March 24, 2019

Linux as a Hypervisor - page 2

Many Different Types of Virtualization

  • July 21, 2008
  • By Andrea Arcangeli

The very basic idea of the microkernel is that by isolating certain services and drivers to their own isolated address space with a safe API to interface with the microkernel, if a certain driver crashes it won't bring down and destabilize the entire system. You can imagine how much it helps not to bring down the whole system if the SATA driver crashes, or if the ext3 filesystem crashes.

However, such failures don't always result in loss of functionality. For example, a pure firewall may be ok with such a failure, because the network packets will pass through regardless of the I/O not being functional. You can imagine how much it helps to keep doing I/O just fine if the TCP stack or the ethernet driver crashes, and no network packet can reach the server anymore, or if the data received from the network is corrupted. So, for the majority of services a failure is fatal to the operation of the whole system. In a fault-tolerant setup the secondary should takeover when a failure happens regardless if the microkernel of the primary is still alive.

Those design issues that have been common to all OS for the last decades, and have parallels in the virtualization world too. For example, if an hypervisor is stripped of all the drivers in order to do only memory management and scheduling of the virtual machines, much like a microkernel, and it relies on a monlithic kernel living in its own separate and securely isolated address space for all drivers and I/O, that will imply a slowdown in the API. Because it will require a privilege level change for any privileged operation that involves the hardware. It doesn't really bring any benefit in security terms if there's a little bug in the SATA driver of the "trusted" monolithic kernel that has to take care of all the I/O. This without mentioning the fact that without VT-d or proper iommu support a buggy driver can overwrite the hypervisor with DMA.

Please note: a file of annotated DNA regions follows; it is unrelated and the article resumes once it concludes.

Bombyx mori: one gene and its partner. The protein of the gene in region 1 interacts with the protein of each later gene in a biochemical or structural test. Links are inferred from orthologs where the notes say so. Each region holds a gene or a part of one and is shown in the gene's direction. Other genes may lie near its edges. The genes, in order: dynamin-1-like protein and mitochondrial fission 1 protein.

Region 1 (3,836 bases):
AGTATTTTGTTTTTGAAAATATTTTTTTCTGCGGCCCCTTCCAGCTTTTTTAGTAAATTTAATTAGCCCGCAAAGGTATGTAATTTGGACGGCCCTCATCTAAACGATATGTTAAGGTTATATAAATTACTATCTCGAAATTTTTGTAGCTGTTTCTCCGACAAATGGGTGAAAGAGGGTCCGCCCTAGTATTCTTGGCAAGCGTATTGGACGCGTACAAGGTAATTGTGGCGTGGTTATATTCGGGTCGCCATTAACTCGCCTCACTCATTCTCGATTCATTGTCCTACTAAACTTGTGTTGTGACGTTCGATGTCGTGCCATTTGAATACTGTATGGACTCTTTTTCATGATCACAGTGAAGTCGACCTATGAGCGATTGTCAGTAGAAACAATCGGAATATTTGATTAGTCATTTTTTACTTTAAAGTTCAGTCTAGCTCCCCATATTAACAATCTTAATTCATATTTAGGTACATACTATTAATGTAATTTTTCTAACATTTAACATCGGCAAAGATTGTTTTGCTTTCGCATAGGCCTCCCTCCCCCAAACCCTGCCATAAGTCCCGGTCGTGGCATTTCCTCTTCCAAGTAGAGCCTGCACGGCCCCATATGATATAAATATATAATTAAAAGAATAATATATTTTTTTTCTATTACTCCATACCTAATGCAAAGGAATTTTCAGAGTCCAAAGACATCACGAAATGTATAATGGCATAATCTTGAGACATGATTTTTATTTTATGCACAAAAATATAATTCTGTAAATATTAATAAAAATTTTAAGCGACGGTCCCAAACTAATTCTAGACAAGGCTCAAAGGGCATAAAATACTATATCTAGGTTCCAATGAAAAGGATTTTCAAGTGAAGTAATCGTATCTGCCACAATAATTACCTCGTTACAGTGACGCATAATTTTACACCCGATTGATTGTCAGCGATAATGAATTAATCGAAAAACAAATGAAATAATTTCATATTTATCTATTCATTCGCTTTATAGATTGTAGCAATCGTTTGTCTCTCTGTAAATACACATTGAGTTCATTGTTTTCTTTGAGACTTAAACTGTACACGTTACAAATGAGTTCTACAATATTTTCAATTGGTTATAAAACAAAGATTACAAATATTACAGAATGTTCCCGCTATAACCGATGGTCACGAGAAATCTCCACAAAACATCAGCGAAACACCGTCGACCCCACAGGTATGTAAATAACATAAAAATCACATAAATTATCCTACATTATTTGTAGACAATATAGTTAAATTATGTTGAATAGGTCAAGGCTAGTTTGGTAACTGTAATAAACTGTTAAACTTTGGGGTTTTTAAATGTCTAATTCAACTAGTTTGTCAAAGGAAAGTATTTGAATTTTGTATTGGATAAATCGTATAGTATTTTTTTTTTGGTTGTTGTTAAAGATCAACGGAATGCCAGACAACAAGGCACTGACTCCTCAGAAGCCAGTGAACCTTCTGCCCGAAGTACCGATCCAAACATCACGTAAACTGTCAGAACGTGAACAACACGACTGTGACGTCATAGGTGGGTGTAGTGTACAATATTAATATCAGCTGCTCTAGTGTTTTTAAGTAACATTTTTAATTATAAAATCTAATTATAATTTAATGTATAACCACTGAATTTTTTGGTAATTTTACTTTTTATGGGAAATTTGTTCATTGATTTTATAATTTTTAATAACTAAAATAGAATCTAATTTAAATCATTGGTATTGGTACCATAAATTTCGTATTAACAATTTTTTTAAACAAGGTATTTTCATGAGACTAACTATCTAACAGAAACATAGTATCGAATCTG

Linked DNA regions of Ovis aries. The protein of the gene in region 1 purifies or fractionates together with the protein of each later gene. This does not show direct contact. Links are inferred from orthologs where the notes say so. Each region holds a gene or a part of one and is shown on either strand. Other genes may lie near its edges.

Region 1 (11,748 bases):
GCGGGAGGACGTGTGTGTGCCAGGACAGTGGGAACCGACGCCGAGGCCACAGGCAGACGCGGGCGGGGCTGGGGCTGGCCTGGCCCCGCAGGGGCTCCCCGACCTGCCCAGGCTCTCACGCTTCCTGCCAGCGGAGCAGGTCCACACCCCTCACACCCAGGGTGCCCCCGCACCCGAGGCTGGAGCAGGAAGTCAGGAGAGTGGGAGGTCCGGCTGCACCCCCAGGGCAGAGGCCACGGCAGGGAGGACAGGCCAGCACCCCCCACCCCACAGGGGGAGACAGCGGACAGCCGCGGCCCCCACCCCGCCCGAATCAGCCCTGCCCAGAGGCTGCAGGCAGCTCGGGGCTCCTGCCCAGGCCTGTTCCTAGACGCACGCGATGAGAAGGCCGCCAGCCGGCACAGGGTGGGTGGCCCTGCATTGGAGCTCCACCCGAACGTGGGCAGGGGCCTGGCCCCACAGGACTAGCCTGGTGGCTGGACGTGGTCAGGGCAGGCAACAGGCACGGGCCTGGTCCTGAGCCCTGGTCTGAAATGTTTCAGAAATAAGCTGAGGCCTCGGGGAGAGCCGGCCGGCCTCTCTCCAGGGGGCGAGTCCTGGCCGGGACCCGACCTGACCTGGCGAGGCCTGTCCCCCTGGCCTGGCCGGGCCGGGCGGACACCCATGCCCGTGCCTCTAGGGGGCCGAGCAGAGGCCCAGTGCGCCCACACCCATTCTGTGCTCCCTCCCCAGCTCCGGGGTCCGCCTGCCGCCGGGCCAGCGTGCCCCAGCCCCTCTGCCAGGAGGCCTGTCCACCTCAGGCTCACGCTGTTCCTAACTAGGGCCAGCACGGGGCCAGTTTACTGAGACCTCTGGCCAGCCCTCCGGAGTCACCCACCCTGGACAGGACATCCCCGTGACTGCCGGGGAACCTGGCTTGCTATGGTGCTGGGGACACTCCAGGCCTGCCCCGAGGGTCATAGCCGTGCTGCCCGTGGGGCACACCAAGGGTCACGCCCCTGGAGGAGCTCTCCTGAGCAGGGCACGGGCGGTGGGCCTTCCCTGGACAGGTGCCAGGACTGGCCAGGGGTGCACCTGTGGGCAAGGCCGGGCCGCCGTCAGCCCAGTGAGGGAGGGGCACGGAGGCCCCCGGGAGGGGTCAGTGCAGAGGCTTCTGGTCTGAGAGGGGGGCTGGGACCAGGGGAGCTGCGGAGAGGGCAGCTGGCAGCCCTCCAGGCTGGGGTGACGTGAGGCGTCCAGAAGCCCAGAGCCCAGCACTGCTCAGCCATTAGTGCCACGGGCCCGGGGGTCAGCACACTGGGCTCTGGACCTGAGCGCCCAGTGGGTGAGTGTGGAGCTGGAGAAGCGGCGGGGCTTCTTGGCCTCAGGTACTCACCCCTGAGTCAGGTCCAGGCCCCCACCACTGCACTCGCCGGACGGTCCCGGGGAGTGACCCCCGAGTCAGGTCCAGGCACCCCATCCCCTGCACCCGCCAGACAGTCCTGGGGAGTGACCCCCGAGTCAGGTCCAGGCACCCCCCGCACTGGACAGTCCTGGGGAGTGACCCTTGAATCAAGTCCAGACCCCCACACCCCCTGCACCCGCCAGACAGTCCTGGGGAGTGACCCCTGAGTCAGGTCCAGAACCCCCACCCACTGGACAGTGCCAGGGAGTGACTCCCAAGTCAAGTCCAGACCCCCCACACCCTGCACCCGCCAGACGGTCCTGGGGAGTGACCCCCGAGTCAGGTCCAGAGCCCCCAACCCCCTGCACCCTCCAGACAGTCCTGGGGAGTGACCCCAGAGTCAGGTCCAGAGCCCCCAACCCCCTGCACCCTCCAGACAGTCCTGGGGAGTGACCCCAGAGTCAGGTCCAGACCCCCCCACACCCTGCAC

Furthermore, as the requirements for advanced virtualization features increase, this stripped-off hypervisor will have to either grow in size by including a lot more code and algorithms that will make it look closer and closer to a real OS, and in turn diminishing the benefit of the effort of keeping most drivers in a separate address space, or alternatively it would need to grow its API with the OS doing the I/O and in turn it would run slower and slower and more complex by keeping many critical algorithms in a different privilege level.

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